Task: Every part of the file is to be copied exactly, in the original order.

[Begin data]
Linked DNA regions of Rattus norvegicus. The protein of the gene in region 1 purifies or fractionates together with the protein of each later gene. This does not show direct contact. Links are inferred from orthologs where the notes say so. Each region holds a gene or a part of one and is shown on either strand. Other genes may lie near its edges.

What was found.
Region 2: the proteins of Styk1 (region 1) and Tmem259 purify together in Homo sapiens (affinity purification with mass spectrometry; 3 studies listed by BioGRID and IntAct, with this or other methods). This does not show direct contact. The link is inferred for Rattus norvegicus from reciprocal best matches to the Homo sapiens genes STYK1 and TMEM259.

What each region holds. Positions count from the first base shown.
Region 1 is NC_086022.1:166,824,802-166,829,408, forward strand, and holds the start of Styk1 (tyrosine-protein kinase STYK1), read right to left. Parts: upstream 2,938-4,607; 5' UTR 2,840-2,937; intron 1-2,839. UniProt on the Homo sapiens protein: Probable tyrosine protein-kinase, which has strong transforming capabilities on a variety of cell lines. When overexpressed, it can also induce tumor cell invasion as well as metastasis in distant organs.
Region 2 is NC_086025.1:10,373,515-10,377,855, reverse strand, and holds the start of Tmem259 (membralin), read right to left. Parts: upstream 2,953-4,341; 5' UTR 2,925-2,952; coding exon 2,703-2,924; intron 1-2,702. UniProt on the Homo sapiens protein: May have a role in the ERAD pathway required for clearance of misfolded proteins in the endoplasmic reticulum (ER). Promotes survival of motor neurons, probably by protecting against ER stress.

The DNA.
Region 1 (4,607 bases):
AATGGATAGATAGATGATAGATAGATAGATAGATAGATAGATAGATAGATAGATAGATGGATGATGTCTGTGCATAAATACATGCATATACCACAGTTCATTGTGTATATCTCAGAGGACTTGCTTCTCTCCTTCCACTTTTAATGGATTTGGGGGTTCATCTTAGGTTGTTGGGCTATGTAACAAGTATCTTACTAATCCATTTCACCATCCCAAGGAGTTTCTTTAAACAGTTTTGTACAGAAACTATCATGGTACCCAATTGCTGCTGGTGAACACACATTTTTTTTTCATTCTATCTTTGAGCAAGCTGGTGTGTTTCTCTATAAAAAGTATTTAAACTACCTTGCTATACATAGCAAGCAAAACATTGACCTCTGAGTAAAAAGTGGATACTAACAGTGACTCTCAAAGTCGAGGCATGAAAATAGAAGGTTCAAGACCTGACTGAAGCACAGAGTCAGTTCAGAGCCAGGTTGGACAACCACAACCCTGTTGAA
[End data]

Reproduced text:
Linked DNA regions of Rattus norvegicus. The protein of the gene in region 1 purifies or fractionates together with the protein of each later gene. This does not show direct contact. Links are inferred from orthologs where the notes say so. Each region holds a gene or a part of one and is shown on either strand. Other genes may lie near its edges.

What was found.
Region 2: the proteins of Styk1 (region 1) and Tmem259 purify together in Homo sapiens (affinity purification with mass spectrometry; 3 studies listed by BioGRID and IntAct, with this or other methods). This does not show direct contact. The link is inferred for Rattus norvegicus from reciprocal best matches to the Homo sapiens genes STYK1 and TMEM259.

What each region holds. Positions count from the first base shown.
Region 1 is NC_086022.1:166,824,802-166,829,408, forward strand, and holds the start of Styk1 (tyrosine-protein kinase STYK1), read right to left. Parts: upstream 2,938-4,607; 5' UTR 2,840-2,937; intron 1-2,839. UniProt on the Homo sapiens protein: Probable tyrosine protein-kinase, which has strong transforming capabilities on a variety of cell lines. When overexpressed, it can also induce tumor cell invasion as well as metastasis in distant organs.
Region 2 is NC_086025.1:10,373,515-10,377,855, reverse strand, and holds the start of Tmem259 (membralin), read right to left. Parts: upstream 2,953-4,341; 5' UTR 2,925-2,952; coding exon 2,703-2,924; intron 1-2,702. UniProt on the Homo sapiens protein: May have a role in the ERAD pathway required for clearance of misfolded proteins in the endoplasmic reticulum (ER). Promotes survival of motor neurons, probably by protecting against ER stress.

The DNA.
Region 1 (4,607 bases):
AATGGATAGATAGATGATAGATAGATAGATAGATAGATAGATAGATAGATAGATAGATGGATGATGTCTGTGCATAAATACATGCATATACCACAGTTCATTGTGTATATCTCAGAGGACTTGCTTCTCTCCTTCCACTTTTAATGGATTTGGGGGTTCATCTTAGGTTGTTGGGCTATGTAACAAGTATCTTACTAATCCATTTCACCATCCCAAGGAGTTTCTTTAAACAGTTTTGTACAGAAACTATCATGGTACCCAATTGCTGCTGGTGAACACACATTTTTTTTTCATTCTATCTTTGAGCAAGCTGGTGTGTTTCTCTATAAAAAGTATTTAAACTACCTTGCTATACATAGCAAGCAAAACATTGACCTCTGAGTAAAAAGTGGATACTAACAGTGACTCTCAAAGTCGAGGCATGAAAATAGAAGGTTCAAGACCTGACTGAAGCACAGAGTCAGTTCAGAGCCAGGTTGGACAACCACAACCCTGTTGAA